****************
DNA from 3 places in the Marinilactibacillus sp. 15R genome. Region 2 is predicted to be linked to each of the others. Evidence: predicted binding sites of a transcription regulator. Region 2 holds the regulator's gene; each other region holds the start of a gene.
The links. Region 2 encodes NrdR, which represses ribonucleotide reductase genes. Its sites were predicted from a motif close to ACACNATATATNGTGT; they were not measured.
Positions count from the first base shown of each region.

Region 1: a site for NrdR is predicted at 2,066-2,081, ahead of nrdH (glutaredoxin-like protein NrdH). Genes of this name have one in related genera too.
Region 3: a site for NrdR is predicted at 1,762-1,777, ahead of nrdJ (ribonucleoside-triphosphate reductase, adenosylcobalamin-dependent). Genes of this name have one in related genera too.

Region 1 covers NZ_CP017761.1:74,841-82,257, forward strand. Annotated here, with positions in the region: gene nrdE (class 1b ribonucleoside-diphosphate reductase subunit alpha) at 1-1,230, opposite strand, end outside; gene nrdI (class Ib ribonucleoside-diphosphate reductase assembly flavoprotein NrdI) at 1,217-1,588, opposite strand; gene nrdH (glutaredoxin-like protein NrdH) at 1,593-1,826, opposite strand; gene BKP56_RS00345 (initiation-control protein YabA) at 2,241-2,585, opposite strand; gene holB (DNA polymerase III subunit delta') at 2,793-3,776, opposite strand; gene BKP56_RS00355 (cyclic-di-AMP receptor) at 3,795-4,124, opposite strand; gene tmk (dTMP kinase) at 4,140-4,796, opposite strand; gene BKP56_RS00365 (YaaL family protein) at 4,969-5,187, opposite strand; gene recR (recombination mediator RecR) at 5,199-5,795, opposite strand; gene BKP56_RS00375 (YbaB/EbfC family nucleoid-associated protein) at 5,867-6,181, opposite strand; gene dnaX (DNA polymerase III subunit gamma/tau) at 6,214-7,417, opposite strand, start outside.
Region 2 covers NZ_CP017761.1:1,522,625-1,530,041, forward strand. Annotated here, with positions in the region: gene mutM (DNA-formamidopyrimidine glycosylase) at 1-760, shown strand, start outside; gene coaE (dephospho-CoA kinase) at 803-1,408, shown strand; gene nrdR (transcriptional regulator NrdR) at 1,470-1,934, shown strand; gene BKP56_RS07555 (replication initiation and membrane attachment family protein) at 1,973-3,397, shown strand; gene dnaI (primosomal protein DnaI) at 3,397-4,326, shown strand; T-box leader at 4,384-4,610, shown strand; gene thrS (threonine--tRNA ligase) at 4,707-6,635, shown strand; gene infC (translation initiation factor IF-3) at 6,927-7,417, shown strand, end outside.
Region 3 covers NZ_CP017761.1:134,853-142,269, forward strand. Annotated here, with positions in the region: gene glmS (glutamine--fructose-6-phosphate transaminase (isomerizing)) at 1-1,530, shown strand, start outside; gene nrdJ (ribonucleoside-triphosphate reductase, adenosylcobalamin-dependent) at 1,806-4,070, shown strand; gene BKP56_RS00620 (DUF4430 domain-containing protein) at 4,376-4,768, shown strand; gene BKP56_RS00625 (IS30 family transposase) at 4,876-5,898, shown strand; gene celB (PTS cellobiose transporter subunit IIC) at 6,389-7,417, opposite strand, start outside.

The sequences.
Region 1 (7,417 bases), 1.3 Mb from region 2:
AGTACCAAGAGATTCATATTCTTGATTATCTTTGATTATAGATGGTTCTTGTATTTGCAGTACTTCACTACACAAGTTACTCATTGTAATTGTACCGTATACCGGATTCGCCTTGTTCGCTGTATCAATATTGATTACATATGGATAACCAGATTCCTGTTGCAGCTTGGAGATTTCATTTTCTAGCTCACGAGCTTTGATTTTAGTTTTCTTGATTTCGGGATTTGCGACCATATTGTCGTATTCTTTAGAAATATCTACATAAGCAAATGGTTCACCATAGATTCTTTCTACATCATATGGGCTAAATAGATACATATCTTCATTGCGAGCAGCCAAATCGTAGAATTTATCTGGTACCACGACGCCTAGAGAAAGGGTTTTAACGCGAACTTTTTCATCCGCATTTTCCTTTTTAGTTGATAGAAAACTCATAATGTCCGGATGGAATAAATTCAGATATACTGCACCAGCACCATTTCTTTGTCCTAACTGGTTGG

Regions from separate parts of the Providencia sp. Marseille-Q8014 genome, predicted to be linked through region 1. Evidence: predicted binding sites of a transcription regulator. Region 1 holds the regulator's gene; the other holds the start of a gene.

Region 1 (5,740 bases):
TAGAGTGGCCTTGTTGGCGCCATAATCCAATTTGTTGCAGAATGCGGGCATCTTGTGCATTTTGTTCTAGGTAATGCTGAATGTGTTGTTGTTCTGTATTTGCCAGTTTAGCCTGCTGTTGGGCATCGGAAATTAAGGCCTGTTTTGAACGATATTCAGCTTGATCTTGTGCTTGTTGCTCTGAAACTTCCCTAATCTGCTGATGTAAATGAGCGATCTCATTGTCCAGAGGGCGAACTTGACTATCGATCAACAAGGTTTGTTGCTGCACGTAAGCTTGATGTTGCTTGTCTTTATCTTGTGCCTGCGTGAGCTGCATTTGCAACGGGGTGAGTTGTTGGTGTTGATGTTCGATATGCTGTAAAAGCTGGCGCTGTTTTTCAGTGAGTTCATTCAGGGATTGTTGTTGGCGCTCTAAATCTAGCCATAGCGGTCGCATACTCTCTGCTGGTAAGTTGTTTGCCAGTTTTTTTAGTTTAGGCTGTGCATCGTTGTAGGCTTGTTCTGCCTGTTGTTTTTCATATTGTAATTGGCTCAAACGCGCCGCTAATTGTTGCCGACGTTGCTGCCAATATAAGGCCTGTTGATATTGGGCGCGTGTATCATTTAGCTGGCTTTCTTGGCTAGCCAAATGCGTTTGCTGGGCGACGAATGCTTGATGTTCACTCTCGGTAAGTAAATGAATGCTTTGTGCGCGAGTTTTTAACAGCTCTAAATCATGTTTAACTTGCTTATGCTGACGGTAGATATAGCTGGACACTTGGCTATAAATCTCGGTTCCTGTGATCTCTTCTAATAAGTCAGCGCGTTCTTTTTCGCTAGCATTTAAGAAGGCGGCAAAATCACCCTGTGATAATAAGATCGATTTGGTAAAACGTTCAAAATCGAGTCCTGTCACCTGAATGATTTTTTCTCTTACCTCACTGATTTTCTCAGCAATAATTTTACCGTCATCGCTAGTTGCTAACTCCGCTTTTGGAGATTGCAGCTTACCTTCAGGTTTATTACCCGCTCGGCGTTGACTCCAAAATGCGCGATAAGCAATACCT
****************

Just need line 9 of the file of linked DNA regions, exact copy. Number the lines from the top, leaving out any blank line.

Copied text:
The sequences.